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people who spin

Updated: Jan 23, 2020

Hi there. Nice to see you again.

You know, some people are really and truly spin people...and some people aren’t.

I grew up with line-dried towels. I realize that not all people grew up in a hippie commune like I did (just kidding). Most of you probably grew up with the luxury of chemical fabric softeners. However, at some point along your journey of life thus far, I’m sure you have, at some point, been offered a towel dried in good ol’ Mother Nature – or, at least, sans Downy.

Who steps out of a shower soaking wet and says, “Yes! Hand me that stiff sandpaper! Can't. Wait.” Almost no one. Unless you’re purposely trying to squeeze in some exfoliation, in which case your timing is off: You’re supposed to exfoliate before or during the shower, not after.

But you do it. When offered, you use that scratchy towel, because you don’t want to admit that you just want what feels good. Because you feel like this towel represents a willingness to save the planet one laundry load at a time, a conscious decision to avoid rubbing your entire body with chemical additives, and a morally superior preference for a real fresh breeze scent over an artificially concocted one.

Maybe you’ve never analyzed this whole towel situation, but this is what I do – and there’s a reason, I promise.

You see, exercise is often like that towel: Slightly scratchy, slightly uncomfortable, and not what you really want.

Because you don’t want to admit that, “No, damn it! I don’t want to pedal ferociously in a dark and sweaty and crowded room and pulse tiny weights [that somehow feel way too heavy by the end, based on their relative size...How do they do that?!] to upbeat pop music!”

Here’s the thing: It doesn’t have to be that way!! Exercise is supposed to feel good, right? Isn’t feeling good the reason why we exercise like maniacs in the first place?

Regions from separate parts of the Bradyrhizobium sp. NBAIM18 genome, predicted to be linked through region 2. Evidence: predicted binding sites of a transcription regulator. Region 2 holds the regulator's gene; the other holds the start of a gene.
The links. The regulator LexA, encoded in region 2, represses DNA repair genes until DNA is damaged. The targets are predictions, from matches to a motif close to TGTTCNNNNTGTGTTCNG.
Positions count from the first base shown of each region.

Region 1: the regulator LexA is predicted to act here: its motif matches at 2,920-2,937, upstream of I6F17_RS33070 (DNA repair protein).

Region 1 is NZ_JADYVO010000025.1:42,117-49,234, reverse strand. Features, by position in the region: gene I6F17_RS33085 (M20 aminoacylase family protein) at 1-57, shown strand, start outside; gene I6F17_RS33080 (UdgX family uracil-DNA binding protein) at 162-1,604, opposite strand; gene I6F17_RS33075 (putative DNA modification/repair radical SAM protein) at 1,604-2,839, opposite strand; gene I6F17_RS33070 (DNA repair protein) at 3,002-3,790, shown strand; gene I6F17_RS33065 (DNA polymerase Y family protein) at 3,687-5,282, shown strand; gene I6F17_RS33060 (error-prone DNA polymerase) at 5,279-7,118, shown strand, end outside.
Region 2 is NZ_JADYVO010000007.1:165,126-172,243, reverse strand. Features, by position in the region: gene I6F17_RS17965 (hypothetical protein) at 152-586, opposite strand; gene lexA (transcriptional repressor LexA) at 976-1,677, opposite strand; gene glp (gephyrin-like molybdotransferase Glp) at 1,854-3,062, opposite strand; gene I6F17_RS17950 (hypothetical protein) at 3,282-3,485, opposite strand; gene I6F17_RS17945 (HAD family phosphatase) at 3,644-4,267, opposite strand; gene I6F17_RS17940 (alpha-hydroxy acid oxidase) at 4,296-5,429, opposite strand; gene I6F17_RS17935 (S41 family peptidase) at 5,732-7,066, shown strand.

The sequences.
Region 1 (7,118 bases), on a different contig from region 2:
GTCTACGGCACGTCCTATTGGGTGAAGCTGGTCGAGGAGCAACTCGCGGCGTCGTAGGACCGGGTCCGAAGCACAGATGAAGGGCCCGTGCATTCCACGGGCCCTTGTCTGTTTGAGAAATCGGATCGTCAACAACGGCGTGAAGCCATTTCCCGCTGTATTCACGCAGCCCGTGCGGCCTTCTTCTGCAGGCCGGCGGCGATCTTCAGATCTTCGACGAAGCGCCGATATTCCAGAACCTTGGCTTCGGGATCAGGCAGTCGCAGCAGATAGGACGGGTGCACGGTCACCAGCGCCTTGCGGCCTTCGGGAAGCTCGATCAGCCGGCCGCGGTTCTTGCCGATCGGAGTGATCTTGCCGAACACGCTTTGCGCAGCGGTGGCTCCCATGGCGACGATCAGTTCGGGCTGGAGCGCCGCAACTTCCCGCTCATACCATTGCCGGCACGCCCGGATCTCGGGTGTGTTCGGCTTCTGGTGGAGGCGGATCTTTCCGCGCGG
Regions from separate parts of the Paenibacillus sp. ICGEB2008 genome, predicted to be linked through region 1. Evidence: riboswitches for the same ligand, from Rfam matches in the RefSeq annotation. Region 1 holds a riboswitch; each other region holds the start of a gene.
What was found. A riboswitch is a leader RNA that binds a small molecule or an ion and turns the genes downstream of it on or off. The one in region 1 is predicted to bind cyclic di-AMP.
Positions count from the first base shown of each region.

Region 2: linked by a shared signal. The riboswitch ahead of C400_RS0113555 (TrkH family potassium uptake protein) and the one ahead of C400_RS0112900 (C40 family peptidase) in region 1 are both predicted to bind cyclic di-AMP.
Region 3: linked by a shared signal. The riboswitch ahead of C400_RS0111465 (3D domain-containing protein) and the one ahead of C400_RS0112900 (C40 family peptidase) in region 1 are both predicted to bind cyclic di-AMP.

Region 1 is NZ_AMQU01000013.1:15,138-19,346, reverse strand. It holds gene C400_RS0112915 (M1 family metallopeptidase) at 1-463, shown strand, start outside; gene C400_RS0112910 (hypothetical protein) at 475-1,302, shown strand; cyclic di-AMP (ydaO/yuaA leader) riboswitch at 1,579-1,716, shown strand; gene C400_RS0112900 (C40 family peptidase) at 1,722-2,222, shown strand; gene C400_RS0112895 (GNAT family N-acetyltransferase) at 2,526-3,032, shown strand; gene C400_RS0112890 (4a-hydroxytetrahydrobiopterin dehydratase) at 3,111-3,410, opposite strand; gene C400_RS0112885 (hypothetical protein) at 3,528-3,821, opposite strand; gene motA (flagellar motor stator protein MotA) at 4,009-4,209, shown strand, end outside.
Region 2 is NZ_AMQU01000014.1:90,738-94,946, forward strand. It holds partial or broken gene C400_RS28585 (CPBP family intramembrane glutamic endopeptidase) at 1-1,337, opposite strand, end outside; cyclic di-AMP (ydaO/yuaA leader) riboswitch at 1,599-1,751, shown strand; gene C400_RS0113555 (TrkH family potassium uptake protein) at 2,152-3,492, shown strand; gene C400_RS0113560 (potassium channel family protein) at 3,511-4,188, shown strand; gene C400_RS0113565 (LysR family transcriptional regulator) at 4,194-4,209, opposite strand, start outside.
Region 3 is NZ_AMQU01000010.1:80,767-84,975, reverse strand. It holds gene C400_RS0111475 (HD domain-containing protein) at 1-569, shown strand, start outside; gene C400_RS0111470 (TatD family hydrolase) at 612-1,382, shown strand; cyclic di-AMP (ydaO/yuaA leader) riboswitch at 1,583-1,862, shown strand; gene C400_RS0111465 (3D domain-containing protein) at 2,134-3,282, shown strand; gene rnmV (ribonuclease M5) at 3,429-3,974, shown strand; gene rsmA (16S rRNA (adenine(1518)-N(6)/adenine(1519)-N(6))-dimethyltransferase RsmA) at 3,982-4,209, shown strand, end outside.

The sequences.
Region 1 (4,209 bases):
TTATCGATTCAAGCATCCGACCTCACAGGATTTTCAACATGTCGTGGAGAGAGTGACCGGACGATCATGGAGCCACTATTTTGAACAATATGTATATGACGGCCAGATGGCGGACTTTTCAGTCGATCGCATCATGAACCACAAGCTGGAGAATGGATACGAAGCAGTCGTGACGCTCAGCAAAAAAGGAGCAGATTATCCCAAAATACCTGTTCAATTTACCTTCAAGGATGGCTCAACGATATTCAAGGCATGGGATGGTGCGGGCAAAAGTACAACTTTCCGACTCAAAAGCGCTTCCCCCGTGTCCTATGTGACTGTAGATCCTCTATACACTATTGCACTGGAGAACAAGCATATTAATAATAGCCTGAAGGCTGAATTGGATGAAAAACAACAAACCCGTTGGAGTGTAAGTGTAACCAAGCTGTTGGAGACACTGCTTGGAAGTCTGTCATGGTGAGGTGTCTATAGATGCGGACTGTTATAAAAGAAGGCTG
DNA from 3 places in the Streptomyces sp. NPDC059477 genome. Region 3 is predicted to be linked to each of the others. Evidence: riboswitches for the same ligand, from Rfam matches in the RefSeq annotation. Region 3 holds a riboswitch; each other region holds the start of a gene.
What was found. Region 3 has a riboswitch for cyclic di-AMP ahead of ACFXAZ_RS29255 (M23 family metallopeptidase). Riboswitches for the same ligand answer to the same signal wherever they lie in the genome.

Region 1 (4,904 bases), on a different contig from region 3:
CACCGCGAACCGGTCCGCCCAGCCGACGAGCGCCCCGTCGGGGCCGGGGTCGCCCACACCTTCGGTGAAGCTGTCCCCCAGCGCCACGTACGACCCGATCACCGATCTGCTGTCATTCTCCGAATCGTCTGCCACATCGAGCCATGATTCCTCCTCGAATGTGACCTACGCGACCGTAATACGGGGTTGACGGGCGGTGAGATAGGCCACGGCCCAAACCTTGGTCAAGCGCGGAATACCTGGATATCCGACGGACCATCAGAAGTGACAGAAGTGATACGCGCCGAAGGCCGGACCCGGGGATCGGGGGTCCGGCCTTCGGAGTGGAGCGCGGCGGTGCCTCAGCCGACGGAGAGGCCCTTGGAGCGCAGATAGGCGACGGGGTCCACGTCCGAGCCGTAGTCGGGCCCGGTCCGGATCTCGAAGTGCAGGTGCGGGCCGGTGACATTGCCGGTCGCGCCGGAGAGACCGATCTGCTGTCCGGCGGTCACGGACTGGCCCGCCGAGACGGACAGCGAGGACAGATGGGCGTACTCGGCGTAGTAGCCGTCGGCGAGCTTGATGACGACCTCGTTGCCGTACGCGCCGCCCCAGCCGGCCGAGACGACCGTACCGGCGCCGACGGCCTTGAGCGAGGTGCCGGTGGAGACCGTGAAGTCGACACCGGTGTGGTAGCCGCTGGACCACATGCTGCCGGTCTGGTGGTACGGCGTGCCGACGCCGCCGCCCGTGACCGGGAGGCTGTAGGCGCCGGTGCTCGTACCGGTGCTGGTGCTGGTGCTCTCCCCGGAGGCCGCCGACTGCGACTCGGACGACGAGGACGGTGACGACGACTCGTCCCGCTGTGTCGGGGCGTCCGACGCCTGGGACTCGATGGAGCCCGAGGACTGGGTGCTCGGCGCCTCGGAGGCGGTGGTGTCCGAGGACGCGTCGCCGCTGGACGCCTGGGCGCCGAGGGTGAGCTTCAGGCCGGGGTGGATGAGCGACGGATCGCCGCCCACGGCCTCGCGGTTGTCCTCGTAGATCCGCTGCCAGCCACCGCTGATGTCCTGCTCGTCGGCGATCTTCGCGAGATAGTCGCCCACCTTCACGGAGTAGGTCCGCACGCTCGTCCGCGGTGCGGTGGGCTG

Meh. Not always. We also want to look good. We also want to make up for being actual or self-perceived food monsters. We also want to keep up with what everyone else around us is doing so we don't feel like slackers for not taking full advantage of our monthly Class Pass.

Now, as my sister just pointed out to me: “Weren’t you really into spin for awhile?...I feel like you did it kind of backward.”

I was a spin person for a hot second, and I get it! People like to sweat. A lot. As you do in spin classes. It feels refreshing and “cleansing”. And, before it hits you like a Mack Truck a few hours later, it’s exhilarating and provides a rather magical endorphin-like high. As in, “I literally can’t feel my legs on the ground. Am I floating? Does anyone else see me floating like this?”

But it’s kind of a line-dried towel: Something about it rubs me the wrong way.

I tried a few spin classes. After the first one, I thought, “Huh, okay. Not as bad as I thought.” After the next few, I left progressively more satisfied. After about the fifth one, I never wanted to set foot in another spin studio ever again – which is ironic, because most people do it the other way: They keep trying, and they eventually catch the bug. Speaking of bugs, it's also ironic because D and I were recently called out at a stand-up comedy show as “the spin couple” (because we’re built like praying mantises).